Vail Daily column: Confessions of a weary traveler

“It’s not what happens to us that defines our character, it is how we respond to what happens to us.” I am sure that you have heard that before, and if you have read my column in the past few years or heard me speak, then you have heard me espouse these very same words.

Well last week those words put me to the test personally. How did I do on that test? FFS (Failed for sure).

“What?” you ask. “The guy who writes and speaks about positive attitude, integrity and taking the high road failed the character test?” Yes, he did. It really was not my fault. OK, maybe it was. However, there were mitigating circumstances that resulted in my flagrant display of lack of discretion and patience.

You see, I had been traveling for the past six weeks on a fairly intense schedule. And the final week included seven cities in five days. And that was nine flights and four different hotels. And I have been wrestling with migraine headaches for a while and the magnitude and insanity of the trip were only exceeded by the ferociousness of the headaches. So lack of sleep and pain were certainly contributing factors to the eventual breakdown in character. But, It was also not my fault that on the very last leg of the trip home, someone opened up a can of “stupid” on the plane. Now that wasn’t nice of me, was it?

I mean the ridiculousness and ineptness of my fellow passengers and the flight attendants on that flight hit an all-time high, or low for that matter. Three people sitting in the wrong seat or row, a woman ringing for the flight attendant as we taxied away from the gate so she could ask if she could change her flight after we had already left, to the flight attendants being unable to locate and then relocate a suitcase in the overhead compartment for a passenger. They must have looked for 15 minutes at the same compartment and the same bag and then finally realized that it was the bag they were searching for. I mean really, how many flight attendants does it take to change a light bulb? Now I am just getting mean, aren’t I?

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I was tired, cranky, in pain and just miserable. And that’s when it hit me, I was the one who hit an all-time high, or low for that matter. My pain and anxiety were only exceeded by my own arrogance and impatience. My character was tested and I failed. And I wish that I could let myself off the hook and chalk it up to a bad day and being human. However, I choose not to so that I can learn from my poor behavior and attitude.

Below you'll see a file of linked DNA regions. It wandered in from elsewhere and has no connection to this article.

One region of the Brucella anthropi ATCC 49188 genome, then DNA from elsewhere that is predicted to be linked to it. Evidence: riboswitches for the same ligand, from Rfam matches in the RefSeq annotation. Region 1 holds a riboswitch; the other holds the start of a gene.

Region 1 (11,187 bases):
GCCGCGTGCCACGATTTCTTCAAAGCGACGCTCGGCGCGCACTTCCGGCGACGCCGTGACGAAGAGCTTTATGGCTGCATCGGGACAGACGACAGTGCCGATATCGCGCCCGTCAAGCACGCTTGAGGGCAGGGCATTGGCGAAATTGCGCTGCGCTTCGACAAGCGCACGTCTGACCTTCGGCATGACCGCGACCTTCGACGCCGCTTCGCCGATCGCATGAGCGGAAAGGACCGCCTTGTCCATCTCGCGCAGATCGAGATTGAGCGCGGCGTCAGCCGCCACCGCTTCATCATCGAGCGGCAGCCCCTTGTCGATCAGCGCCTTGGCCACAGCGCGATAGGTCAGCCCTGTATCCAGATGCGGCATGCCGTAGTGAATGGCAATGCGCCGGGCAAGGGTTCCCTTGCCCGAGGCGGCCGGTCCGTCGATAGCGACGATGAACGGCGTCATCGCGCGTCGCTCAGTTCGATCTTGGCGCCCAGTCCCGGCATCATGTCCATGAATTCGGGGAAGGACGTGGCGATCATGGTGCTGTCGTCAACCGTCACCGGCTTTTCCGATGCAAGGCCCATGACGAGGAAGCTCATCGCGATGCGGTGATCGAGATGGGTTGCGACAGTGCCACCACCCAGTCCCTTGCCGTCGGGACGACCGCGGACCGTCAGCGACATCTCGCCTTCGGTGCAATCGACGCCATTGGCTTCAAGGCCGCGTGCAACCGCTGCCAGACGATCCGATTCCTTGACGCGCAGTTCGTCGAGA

So this is an open letter, apology and confession of a weary traveler. The truth is that I travel so often and I can say that I love the flight attendants. I know many of them because of the frequent travel. I am rarely if ever inconvenienced by the airlines. And since I fly almost exclusively on United, this is a shout-out to all of you at United and thank you all for the great work that you do. During the past 20 years, I have met the most interesting passengers on my flights and love to hear their stories. So again, it wasn’t my fellow fliers and seat mates, nor was it the flight attendants, sad to say it, but it was just me.

Sometimes when we are working hard, studying and preparing so that we pass the trials and tests of life with As or Bs, we are motivated not to achieve anything less. And when we do receive that lower grade, like maybe even an F, it is a very blunt and quick reminder to get back on the right course of study, hard work and preparation. I know that for me, the failed character test may have been just what I needed, and just what the teacher ordered.

The good news is that I can still hear my teacher Zig Ziglar saying to me, “Michael, failure is an event, not a person. And yes, yesterday really did end last night.”

Are you passing the tests of life? I would love to hear about it at and when we do get back on course, it will always be a better than good week.

Michael Norton is a strategic consultant, business and personal coach and motivational speaker, and CEO of He writes a weekly motivational column for the Vail Daily.

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